Mortgage Frequently Asked Questions
How much money do I need in hand to buy a house?
Usually, the purchase of a house requires a minimum down payment of 3% to 5%, plus the funds to cover closing costs, prepaids, escrow, and two payments in reserve. In the case of a FHA Loan, the down payment must be the borrower's own money. Closing costs, prepaids, and reserves can be a gift or loan from a relative.
What are "closing costs" and "prepaids"?
Closing costs are the charges and fees that are paid at closing. Some of these are paid to third parties for survey fees, courier costs, etc. Prepaid expenses include prepaid interest, homeowners insurance, real estate taxes and private mortgage insurance (if the loan to value exceeds 80%). Generally, two months taxes and insurance are also collected and placed in escrow.
How long will it take to process my loan?
Once you have given us all necessary information, you can expect to have your loan processed in 2-3 weeks. FHA Loans, however, can take 30 to 45 days.
What happens when I lock in an interest rate?
You have the option to lock in an interest rate any time during loan processing. If the loan does not close and fund within the lock in period and the rates go up, you will close at the higher rate. If the rates go down, you will close at the locked in rate.
What is "APR" and why is it different from my interest rate?
Your interest rate, commonly called the note or base rate, is the rate used calculate your monthly payments. The Annual Percentage Rate (APR), is the total yearly cost of a mortgage. It is stated as a percentage of the loan amount which includes the base interest rate, mortgage insurance, loan origination fees, points and certain other expenses (if any).
Common homebuying mistakes
Buying a new home can be easy as pie, but it can also seem difficult if you don't follow all the rules. Here's a few common mistakes to avoid:
Not bringing the proper documents to closing.
Cashiers checks are required for funds needed to close. You make the cashiers check payable to the title company or the closing agent. Some lenders require the check to be payable to yourself, to be endorsed at the closing table. Personal checks or credit cards are NOT acceptable. You must also have proof of home owners insurance.
Failure to document gift funds properly.
Gift funds are an acceptable source of funds, in some cases. But you MUST properly document them. Get the gift funds from the donor and copy the certified check along with proof of deposit into your account.
Not understanding the terms of the sales contract.
One of the benefits of working with a real estate professional is that they can explain the details of the contract to you. If you are not working with a real estate professional, an attorney can explain the contract provisions that are not clearly understood.
Attempting to close the sale too soon.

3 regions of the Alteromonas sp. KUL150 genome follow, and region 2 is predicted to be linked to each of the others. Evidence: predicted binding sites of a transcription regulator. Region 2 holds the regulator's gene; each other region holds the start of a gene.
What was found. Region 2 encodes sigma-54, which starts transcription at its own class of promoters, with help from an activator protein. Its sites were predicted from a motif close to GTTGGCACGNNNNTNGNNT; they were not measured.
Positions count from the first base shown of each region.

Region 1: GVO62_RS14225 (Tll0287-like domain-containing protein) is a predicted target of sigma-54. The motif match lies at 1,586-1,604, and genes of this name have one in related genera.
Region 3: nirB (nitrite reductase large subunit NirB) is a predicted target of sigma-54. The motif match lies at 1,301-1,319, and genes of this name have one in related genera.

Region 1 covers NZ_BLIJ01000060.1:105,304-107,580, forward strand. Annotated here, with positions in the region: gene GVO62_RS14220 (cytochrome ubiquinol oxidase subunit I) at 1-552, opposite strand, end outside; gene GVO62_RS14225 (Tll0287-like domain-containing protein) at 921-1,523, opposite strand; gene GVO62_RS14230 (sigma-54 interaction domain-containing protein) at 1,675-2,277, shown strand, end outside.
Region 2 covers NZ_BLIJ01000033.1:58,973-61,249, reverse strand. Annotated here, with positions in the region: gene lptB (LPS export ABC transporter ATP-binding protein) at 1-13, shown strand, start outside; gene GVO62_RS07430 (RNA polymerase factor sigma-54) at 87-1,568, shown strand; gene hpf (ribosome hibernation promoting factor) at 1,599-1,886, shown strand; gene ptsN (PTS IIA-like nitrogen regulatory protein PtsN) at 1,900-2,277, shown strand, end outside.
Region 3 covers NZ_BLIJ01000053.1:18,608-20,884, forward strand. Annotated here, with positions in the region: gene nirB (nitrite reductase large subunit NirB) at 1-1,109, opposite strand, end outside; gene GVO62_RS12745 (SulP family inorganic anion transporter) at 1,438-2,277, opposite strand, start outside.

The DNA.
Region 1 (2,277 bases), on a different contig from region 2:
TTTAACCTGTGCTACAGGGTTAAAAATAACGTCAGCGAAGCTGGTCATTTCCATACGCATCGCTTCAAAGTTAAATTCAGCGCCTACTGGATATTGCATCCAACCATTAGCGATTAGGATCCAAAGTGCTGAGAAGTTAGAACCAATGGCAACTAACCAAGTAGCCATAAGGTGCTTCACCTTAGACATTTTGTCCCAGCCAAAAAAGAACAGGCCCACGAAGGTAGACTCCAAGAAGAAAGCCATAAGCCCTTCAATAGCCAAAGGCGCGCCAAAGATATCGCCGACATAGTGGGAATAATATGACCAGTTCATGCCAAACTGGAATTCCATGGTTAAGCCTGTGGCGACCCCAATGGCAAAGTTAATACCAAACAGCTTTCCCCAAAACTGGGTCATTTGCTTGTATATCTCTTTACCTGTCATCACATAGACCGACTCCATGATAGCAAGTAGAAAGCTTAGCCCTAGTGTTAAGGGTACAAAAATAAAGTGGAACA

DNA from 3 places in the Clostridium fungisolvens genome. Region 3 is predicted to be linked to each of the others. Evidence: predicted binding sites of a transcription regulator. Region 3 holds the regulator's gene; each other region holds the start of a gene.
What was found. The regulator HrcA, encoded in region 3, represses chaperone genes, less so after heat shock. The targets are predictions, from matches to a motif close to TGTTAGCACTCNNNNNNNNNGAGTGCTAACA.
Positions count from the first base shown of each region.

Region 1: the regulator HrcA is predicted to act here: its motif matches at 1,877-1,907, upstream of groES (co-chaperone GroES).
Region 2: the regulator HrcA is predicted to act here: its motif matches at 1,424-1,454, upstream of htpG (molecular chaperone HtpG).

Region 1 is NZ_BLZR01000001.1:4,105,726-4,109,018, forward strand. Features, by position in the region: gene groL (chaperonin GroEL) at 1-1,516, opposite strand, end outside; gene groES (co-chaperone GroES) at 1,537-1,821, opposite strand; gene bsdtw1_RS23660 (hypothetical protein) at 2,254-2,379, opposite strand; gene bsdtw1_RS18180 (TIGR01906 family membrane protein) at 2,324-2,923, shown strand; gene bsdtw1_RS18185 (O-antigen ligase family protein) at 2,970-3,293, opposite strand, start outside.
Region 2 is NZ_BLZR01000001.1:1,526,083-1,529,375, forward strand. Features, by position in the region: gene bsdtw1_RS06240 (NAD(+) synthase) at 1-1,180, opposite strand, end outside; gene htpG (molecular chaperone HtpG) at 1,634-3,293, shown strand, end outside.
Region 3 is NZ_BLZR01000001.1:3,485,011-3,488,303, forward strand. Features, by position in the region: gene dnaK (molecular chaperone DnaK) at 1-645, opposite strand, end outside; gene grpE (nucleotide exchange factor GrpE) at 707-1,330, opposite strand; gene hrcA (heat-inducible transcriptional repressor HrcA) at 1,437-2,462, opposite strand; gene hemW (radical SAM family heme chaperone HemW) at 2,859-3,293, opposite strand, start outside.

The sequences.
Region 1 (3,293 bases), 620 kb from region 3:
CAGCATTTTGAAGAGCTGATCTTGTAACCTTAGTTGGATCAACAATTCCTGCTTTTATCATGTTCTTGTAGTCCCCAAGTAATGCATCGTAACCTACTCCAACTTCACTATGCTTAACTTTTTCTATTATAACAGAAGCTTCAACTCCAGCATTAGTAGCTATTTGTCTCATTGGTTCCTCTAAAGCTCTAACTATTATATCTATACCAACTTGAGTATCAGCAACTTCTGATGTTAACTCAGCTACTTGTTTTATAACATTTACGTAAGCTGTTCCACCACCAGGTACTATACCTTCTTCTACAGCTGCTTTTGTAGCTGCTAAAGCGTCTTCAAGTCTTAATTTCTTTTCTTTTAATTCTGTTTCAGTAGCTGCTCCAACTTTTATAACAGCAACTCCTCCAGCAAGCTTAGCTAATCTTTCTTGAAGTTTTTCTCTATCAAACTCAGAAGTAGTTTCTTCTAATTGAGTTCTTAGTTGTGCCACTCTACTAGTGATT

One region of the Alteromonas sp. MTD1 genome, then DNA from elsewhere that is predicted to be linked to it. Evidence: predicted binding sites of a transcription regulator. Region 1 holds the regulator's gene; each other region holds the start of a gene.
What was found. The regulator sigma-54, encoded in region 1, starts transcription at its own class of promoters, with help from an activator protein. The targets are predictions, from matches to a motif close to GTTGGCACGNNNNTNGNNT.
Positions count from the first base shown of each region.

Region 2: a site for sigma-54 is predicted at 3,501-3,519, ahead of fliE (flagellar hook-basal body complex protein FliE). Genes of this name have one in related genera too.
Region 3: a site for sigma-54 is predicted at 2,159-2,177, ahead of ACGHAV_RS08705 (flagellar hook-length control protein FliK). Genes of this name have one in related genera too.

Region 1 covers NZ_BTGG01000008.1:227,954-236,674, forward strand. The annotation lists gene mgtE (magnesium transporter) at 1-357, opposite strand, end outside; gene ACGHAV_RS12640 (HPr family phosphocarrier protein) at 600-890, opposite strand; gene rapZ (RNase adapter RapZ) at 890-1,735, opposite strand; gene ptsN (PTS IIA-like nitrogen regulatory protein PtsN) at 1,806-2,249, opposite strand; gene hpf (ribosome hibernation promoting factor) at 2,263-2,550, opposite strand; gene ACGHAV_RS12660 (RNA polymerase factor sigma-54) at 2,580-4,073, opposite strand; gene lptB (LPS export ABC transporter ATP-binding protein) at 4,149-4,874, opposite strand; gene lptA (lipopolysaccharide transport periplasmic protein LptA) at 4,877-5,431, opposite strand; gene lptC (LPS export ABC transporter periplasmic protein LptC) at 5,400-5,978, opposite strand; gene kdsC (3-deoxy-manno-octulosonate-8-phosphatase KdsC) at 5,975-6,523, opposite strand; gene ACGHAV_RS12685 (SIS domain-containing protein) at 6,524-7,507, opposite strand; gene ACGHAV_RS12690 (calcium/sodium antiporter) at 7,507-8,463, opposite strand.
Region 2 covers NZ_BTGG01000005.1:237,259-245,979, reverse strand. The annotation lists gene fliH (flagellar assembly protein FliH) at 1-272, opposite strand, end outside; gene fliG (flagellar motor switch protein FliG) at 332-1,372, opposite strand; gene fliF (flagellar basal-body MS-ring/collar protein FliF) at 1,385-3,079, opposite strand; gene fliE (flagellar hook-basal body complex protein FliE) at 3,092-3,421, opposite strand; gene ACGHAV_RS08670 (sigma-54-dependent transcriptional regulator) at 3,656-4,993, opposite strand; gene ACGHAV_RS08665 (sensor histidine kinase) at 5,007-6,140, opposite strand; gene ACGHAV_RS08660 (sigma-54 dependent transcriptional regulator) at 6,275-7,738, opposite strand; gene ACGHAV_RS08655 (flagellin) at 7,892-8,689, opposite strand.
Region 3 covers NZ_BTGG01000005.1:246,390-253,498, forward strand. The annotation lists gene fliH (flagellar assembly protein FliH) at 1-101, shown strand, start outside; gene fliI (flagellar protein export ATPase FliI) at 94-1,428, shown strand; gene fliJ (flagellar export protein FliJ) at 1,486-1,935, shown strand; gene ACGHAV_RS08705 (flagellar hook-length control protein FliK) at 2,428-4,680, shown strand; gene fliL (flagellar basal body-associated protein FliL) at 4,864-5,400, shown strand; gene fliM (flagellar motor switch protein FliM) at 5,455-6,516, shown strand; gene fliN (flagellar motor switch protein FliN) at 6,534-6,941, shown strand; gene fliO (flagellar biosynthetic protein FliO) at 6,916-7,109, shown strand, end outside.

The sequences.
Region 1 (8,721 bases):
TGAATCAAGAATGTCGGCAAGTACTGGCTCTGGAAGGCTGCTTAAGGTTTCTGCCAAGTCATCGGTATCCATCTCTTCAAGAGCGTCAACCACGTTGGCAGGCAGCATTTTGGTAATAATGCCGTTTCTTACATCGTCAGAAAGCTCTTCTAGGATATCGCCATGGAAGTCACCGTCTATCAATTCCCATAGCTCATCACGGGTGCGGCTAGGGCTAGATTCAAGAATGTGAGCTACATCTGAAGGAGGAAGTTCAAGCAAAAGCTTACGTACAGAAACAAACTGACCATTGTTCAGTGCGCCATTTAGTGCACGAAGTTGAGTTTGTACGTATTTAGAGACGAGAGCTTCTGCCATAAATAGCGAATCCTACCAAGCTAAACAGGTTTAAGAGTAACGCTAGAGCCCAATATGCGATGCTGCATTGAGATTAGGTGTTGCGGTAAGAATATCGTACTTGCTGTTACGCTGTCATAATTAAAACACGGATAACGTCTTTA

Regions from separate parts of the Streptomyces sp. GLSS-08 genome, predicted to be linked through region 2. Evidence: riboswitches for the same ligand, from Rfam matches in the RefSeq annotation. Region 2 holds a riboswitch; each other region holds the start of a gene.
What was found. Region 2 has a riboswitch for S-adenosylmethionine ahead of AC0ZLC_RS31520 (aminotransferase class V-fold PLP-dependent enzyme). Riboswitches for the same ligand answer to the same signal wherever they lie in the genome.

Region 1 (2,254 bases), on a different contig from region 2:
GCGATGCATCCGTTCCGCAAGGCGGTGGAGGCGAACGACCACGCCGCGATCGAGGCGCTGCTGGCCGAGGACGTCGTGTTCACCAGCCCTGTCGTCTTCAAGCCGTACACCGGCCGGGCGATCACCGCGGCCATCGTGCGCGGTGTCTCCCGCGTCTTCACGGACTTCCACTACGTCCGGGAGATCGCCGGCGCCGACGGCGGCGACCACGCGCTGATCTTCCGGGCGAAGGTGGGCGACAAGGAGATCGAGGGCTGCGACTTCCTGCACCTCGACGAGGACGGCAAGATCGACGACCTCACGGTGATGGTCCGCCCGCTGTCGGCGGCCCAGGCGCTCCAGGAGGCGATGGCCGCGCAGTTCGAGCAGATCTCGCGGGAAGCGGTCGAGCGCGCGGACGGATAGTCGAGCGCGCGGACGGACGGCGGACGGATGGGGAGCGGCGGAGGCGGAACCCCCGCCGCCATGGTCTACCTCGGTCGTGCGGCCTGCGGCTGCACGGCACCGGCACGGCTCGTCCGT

Don't try to close on your loan before construction is complete when building, or prior to repairs being finished when purchasing an existing property. Generally, work must be completed whether it's for construction or repairs. This is determined by final inspection.
Failing to provide loan officer with the information they have requested in a timely manner.
Loan officers and processors often have to make multiple requests for required information from the borrower to complete their file. If you don't provide the documents, it will only extend the processing time of the loan and possibly delay the closing.
Failing to completely disclose information on the initial application.
Without a complete picture of your financial position, a lender may not able to make a lending decision that would be in your best interest. So, fill out the application completely. And don't be afraid to ask you loan officer for assistance.
Lacking liquid funds to close.
All funds used in a mortgage transaction must be documented and verified. No borrowed funds are allowed, except when secured by collateral.
Making large installment/Credit purchases.
Be careful not to buy a lot of big ticket items for things such as furniture, automobiles, or appliances, prior to closing. These purchases could change your financial picture, and may effect your ability to qualify for the home you want. Check with your loan officer.
Not making an appointment to visit with a mortgage loan officer.
It is vital to make an appointment to visit a loan officer to insure that you are given the best possible service. Be prepared for the interview by reviewing the questions you have in advance. You may even want to make a list of question you want to ask.
Prequalify before meeting with a real estate agent.
This is an important step. It assists the real estate professional in guiding you to homes in your price range.
Buying more home then is comfortably affordable.
Be realistic about your budget and the kind of lifestyle a higher housing payment could require.
Don't shop lenders by rate only.
Request a good faith estimate so you can compare other fees between lending institutions. And remember to ask what investor the loan going to and who will be servicing it.